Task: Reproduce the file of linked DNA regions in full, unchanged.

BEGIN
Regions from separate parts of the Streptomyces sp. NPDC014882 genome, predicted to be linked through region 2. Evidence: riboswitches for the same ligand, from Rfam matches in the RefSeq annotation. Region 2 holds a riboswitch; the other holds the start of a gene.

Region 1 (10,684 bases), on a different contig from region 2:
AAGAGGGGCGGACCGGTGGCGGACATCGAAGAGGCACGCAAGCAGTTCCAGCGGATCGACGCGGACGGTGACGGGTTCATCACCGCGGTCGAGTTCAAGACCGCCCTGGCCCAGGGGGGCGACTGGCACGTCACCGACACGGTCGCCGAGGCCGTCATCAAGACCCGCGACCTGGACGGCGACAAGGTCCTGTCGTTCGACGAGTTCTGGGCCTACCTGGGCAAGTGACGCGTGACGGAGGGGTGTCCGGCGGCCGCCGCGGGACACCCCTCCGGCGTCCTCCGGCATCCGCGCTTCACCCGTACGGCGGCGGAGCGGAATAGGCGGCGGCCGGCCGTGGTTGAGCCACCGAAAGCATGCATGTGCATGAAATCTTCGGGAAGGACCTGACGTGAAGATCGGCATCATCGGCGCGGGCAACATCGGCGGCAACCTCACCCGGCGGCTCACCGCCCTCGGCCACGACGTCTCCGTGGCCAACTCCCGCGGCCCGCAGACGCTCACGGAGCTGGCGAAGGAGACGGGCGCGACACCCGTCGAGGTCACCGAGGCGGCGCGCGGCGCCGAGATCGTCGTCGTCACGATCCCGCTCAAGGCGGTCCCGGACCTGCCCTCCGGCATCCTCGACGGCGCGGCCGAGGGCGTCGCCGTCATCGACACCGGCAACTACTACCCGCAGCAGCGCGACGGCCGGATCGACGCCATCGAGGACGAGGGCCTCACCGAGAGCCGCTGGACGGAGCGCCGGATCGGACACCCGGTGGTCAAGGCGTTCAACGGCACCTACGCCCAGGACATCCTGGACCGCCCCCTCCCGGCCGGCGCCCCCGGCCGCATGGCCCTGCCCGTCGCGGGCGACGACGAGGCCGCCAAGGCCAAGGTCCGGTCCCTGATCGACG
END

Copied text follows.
Regions from separate parts of the Streptomyces sp. NPDC014882 genome, predicted to be linked through region 2. Evidence: riboswitches for the same ligand, from Rfam matches in the RefSeq annotation. Region 2 holds a riboswitch; the other holds the start of a gene.

Region 1 (10,684 bases), on a different contig from region 2:
AAGAGGGGCGGACCGGTGGCGGACATCGAAGAGGCACGCAAGCAGTTCCAGCGGATCGACGCGGACGGTGACGGGTTCATCACCGCGGTCGAGTTCAAGACCGCCCTGGCCCAGGGGGGCGACTGGCACGTCACCGACACGGTCGCCGAGGCCGTCATCAAGACCCGCGACCTGGACGGCGACAAGGTCCTGTCGTTCGACGAGTTCTGGGCCTACCTGGGCAAGTGACGCGTGACGGAGGGGTGTCCGGCGGCCGCCGCGGGACACCCCTCCGGCGTCCTCCGGCATCCGCGCTTCACCCGTACGGCGGCGGAGCGGAATAGGCGGCGGCCGGCCGTGGTTGAGCCACCGAAAGCATGCATGTGCATGAAATCTTCGGGAAGGACCTGACGTGAAGATCGGCATCATCGGCGCGGGCAACATCGGCGGCAACCTCACCCGGCGGCTCACCGCCCTCGGCCACGACGTCTCCGTGGCCAACTCCCGCGGCCCGCAGACGCTCACGGAGCTGGCGAAGGAGACGGGCGCGACACCCGTCGAGGTCACCGAGGCGGCGCGCGGCGCCGAGATCGTCGTCGTCACGATCCCGCTCAAGGCGGTCCCGGACCTGCCCTCCGGCATCCTCGACGGCGCGGCCGAGGGCGTCGCCGTCATCGACACCGGCAACTACTACCCGCAGCAGCGCGACGGCCGGATCGACGCCATCGAGGACGAGGGCCTCACCGAGAGCCGCTGGACGGAGCGCCGGATCGGACACCCGGTGGTCAAGGCGTTCAACGGCACCTACGCCCAGGACATCCTGGACCGCCCCCTCCCGGCCGGCGCCCCCGGCCGCATGGCCCTGCCCGTCGCGGGCGACGACGAGGCCGCCAAGGCCAAGGTCCGGTCCCTGATCGACG